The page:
The Braves have a number of pitching prospects including Julio Tehran and Randall Delgado. My guess is one of these pitchers combined with RHP Zeke Spruill would be what the Red Sox look for here. With Michael Bourn most likely leaving for free agency, the Braves are looking for a replacement center fielder, but may not have the money to sign him to an extension. Should they not sign him to an extension, the Braves would be giving up quite a haul to the Sox for one year of Ellsbury, so my guess is they will only make a trade for him if they know they can/will sign him to an extension.

The Giants most likely do not have the requisite pitching prospects to trade the Red Sox in return for Ellsbury. They will not want to trade prized prospect Gary Brown, and without Brown or any MLB ready pitching prospects in the mix, the Giants should count themselves out of this, unless they do something tricky.

Chris Archer
The Rays are an interesting team. The Rays have a wealth of great prospects, especially pitchers. They have a need for a center fielder, with B.J. Upton most likely leaving for free agency, but unlike the Cardinals or Rangers, the Rays do not have the money to pay Ellsbury past the 2013 season. Were the Rays to offer Chris Archer or Alex Cobb to the Red Sox in exchange for Ellsbury, I would pull the trigger on that deal every day of the week were I making the decisions in the Red Sox front office. 

My impression: Were any of these teams, other than the Giants, to make a solid offer to the Red Sox, I would do it. The best team to negotiate with has got to be the Tampa Bay Rays because they have the greatest wealth of young pitching, but they are historically stingy about giving up prospects, thus don't count on them giving up too much for only one season of Ellsbury. The best bet overall has to the Cardinals, who have Shelby Miller and other younger prospects to trade and with Ellsbury in center field would have the best outfield in the Major Leagues. John Mozeliak, pick up the phone.

New Look Red Sox

In every Major League Baseball season there are some surprise teams; those who play well despite expectations to the contrary, and those who play poorly when most thought the opposite. Teams consistently astound us. For example, the 2012 Baltimore Orioles have won 85 games this season and sit a half a game behind division leading New York. This from a team that won an average of 67 games over the last five seasons, and hasn't had a winning season since 1997. According to the Orioles have a 90.2% chance of making the playoffs this year, whether it be via the wild card or by winning the AL East. The Orioles as well as the Oakland Athletics and Washington Nationals make up the positive surprise teams of 2012. For every success story there are usually for more failures. In 2012 the biggest failure in comparison to their pre-season expectations have to be the Boston Red Sox.

The Boston Red Sox in March 2012:
It's March ladies and gentlemen, the beginning of Baseball season. This year, like most in the past is one of hope, promise, and high expectations for the Boston's favorite team, the Red Sox. Oh sure, the team may have famously collapsed last season, losing on the final day of the season and thus not making the playoffs, but a new season brings new hope (like Star Wars), and the 2012 Red Sox look to reclaim the title of the "American League's best team" and win their third World Series title in 8 years. Even though this isn't news, just to get it out of the way, the Sox could finish with an awful record, which the won't, but as long as it bests the bleeping Yankees, that would be a win for Boston fans.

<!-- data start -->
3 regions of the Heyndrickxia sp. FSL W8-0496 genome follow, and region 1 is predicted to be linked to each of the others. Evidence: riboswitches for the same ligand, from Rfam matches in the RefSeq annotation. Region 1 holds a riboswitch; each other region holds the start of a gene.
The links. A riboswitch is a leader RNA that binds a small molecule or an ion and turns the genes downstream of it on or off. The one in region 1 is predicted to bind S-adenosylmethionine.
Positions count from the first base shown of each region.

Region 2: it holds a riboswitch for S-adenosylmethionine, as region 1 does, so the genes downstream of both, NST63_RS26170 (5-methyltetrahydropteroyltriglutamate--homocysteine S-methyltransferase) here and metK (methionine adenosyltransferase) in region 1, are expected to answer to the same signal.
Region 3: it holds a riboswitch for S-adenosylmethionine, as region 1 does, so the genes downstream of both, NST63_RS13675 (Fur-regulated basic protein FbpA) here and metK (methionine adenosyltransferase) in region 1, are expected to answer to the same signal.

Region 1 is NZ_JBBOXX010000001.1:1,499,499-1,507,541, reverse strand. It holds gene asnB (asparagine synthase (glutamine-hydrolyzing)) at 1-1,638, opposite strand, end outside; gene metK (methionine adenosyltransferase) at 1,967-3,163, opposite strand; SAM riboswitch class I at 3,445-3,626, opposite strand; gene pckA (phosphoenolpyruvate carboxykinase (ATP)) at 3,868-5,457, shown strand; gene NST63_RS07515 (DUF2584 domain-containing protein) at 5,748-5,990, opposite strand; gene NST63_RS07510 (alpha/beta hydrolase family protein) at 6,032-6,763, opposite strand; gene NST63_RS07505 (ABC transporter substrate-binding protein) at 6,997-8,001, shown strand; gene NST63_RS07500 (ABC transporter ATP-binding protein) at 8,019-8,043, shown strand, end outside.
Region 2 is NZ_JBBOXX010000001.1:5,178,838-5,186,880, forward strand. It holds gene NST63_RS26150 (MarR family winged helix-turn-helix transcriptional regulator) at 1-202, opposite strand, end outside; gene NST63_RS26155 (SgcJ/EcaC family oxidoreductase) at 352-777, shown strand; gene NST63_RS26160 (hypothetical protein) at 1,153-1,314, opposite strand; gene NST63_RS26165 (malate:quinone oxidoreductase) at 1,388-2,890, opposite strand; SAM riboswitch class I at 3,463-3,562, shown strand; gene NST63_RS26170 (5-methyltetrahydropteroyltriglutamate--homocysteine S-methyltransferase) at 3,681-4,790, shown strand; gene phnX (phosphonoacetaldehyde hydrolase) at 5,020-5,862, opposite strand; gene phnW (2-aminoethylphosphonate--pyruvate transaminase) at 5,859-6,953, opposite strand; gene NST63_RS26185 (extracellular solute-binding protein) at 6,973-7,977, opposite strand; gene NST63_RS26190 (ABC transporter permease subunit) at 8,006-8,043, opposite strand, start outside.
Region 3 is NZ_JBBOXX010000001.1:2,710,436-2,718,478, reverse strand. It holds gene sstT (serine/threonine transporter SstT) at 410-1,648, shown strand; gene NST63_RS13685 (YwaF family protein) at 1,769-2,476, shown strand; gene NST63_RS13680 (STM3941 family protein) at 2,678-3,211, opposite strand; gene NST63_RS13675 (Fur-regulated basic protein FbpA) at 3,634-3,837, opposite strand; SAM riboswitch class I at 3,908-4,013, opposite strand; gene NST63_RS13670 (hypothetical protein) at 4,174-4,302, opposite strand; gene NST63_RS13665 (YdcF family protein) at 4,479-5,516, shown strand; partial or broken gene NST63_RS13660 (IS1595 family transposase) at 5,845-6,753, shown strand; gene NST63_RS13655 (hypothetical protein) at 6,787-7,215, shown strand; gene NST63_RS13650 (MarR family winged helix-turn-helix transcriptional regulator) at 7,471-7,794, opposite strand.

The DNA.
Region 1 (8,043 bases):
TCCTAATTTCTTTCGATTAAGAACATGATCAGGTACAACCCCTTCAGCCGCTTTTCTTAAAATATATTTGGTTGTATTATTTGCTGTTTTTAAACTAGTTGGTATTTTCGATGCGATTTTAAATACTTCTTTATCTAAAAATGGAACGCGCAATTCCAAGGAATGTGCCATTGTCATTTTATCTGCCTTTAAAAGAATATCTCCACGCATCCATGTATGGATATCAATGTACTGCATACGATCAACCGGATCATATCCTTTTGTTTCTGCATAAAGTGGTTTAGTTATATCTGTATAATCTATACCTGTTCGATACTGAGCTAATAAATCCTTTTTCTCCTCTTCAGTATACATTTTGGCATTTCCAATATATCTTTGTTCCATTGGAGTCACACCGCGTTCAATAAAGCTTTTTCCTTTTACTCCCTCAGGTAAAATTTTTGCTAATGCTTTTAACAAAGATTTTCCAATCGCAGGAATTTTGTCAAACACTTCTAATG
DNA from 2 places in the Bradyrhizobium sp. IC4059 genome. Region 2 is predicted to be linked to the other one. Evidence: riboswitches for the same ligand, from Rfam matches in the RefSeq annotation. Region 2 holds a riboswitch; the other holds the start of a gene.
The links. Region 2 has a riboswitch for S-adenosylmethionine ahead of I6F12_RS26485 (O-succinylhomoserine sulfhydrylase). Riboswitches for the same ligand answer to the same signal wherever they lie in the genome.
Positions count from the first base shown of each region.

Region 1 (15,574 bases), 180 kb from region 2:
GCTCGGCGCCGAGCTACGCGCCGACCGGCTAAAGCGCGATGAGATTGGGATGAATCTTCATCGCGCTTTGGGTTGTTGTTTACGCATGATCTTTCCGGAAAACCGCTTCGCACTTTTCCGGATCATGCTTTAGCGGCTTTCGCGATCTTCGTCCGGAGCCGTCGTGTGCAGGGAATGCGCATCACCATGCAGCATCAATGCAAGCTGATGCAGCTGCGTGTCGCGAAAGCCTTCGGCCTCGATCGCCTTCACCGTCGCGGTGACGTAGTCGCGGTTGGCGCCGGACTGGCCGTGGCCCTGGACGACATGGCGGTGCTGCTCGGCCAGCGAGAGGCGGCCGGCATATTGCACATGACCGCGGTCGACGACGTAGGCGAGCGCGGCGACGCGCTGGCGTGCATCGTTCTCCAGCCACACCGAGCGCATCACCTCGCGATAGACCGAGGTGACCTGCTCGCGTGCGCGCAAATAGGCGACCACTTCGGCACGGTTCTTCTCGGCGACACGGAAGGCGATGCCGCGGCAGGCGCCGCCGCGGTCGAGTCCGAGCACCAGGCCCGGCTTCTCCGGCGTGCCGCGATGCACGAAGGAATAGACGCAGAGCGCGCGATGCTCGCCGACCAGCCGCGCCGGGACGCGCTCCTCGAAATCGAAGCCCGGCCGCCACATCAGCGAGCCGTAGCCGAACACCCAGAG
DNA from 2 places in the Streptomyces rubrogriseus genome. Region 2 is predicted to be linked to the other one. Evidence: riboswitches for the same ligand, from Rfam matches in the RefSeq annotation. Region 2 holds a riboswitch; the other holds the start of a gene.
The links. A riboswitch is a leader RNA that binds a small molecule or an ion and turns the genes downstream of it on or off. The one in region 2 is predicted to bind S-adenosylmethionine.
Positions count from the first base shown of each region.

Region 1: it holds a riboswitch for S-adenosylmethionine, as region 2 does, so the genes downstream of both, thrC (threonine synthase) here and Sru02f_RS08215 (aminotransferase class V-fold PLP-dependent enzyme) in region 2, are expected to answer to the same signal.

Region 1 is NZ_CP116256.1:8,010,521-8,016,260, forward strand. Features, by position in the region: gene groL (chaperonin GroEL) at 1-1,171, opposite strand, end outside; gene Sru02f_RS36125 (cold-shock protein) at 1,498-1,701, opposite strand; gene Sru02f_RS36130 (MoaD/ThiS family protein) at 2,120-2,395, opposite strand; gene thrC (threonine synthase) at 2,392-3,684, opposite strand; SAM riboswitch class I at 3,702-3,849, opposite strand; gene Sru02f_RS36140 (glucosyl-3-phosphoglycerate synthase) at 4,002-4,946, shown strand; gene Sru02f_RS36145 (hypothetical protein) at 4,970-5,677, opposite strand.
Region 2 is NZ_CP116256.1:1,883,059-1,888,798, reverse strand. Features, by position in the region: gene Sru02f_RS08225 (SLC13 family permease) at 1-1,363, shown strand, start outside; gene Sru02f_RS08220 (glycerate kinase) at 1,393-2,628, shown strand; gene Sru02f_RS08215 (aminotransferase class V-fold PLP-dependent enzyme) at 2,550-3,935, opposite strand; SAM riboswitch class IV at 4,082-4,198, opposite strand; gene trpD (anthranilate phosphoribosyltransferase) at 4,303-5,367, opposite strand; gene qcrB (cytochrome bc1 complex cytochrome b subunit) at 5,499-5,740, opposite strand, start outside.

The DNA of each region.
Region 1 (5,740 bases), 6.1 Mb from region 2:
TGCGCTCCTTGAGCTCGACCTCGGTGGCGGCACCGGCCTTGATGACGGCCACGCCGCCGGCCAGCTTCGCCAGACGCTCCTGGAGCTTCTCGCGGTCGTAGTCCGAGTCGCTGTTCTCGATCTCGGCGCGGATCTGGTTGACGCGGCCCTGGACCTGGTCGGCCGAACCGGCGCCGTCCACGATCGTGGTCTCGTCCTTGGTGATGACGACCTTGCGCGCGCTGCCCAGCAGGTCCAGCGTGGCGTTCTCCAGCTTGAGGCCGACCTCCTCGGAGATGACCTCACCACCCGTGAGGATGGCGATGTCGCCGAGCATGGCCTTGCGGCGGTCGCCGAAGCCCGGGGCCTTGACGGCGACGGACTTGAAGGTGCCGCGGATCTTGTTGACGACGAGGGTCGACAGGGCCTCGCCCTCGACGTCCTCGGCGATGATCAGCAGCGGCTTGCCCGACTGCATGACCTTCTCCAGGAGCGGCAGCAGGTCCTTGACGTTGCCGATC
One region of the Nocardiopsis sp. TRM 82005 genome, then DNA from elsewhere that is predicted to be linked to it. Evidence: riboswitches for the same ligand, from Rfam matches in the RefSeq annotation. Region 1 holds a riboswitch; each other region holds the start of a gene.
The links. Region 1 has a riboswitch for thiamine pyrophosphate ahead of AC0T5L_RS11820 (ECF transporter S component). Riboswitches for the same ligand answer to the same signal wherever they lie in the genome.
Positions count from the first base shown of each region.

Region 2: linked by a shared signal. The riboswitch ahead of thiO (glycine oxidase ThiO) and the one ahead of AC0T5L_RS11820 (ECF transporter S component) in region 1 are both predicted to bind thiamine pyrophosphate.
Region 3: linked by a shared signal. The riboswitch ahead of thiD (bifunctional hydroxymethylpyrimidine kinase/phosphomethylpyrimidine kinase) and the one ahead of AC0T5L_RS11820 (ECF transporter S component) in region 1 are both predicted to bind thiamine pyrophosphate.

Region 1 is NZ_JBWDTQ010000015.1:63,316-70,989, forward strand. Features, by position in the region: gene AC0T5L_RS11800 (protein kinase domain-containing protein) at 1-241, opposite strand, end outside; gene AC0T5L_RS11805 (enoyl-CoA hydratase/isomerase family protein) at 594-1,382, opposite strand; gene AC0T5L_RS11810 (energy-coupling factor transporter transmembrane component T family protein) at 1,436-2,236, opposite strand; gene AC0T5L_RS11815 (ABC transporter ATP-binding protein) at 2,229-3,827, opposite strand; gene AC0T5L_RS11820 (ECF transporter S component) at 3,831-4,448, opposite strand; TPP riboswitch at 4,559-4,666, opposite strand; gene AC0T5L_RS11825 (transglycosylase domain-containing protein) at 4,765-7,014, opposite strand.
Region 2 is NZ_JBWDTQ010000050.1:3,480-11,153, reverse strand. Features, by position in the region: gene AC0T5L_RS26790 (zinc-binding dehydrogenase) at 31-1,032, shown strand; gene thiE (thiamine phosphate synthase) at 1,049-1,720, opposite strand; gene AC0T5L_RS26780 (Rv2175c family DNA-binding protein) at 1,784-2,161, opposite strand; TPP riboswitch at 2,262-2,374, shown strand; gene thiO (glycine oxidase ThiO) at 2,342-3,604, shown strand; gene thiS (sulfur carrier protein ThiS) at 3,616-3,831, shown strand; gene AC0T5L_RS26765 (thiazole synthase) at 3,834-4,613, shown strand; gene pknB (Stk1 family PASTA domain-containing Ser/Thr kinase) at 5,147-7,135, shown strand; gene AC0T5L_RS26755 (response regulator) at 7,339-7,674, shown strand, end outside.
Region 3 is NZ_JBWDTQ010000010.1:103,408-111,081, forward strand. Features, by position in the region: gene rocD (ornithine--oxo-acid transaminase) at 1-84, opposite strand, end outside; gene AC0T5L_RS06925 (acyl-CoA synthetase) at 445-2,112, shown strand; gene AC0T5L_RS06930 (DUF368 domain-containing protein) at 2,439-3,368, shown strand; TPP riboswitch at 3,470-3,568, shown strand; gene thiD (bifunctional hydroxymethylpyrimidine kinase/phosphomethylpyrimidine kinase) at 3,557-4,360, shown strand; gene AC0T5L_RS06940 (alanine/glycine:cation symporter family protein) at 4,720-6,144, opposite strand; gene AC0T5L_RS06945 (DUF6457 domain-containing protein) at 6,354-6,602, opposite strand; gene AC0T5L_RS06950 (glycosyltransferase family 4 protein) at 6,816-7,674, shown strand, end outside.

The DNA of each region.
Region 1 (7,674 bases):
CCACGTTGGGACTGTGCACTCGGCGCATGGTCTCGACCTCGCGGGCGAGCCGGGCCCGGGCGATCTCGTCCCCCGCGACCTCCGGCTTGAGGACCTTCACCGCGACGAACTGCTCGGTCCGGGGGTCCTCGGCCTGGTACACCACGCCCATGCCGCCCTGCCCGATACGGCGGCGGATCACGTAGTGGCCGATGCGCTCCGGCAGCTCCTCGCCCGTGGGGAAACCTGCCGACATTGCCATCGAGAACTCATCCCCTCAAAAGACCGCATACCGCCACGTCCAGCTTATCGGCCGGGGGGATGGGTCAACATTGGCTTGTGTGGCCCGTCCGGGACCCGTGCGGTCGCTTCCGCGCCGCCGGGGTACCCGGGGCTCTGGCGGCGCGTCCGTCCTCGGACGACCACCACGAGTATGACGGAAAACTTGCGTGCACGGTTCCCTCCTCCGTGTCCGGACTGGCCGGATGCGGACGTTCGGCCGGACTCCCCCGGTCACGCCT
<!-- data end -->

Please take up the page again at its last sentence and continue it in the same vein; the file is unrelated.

It's time to forget last season, especially Theo Epstein who left us for the friendlier confines of Chicago's north side, move on, and put every effort into winning this season. The Sox boast a strong, veteran line up that proves to thwart any pitcher standing 60 feet 6 inches away from home plate.

2012 Red Sox starting lineup:

PlayerPosition    2011 WAR
1  Jacoby Ellsbury CF 9.4
2  Dustin Pedroia 2B 7.9
3  Adrian Gonzalez 1B 6.5
4  David Ortiz DH 4.1
5     Kevin Youkilis 3B 3.7
6  Ryan Sweeney RF 0
 Cody Ross LF 1.1
8  Jared Saltalamacchia C 1.7
9  Mike Aviles SS 0.3
Total 34.7

So, offensively, going into the 2012 season the Red Sox had a powerful lineup. They returned young stud center fielder Jacoby Ellsbury, who was snubbed as the Most Valuable Player in 2011 in favor of Justin Verlander. In addition, the Sox returned staples at second base, third base, and designated hitter. Pedroia, Youkilis, and Ortiz have been Red Sox favorites for years, and have rarely disappointed on the field. In addition, juggernaut 1st baseman Adrian Gonzalez was coming off of a huge year for the Sox and set to man first base at Fenway Park for the next 7 seasons after signing a contract extension. Although Ryan Sweeney and Mike Aviles don't scare the boots off of opponents, Aviles, Sweeney, newcomer Cody Ross, and Jared Saltalamacchia all provided value for the Sox going into 2012.  

Now let's take a look at their starting rotation in March of 2012:

Player 2011 WAR
 John Lester 3.7
2  Josh Beckett 4.3
3  Clay Buchholz 1.1
4  Felix Dubront -0.1
5  Daniel Bard 1.9
Total 10.9
The Red Sox returned three solid starters in Lester, Beckett, and Buchholz, who pending any health issues should each provide at least 190 innings pitched. Daniel Bard was the most talked about Red Sox player in the off-season due to management's decision to move the young fire baller from the bullpen, where he flourished, to the starting rotation. Dubront was a young lefty that the organization wanted to look at in spring training, and due to solid outings in the pre-season, made the rotation. This rotation compared well to the Sox rival New York Yankees, and came up not too short in comparison to the Tampa Bay Rays stacked young pitching staff.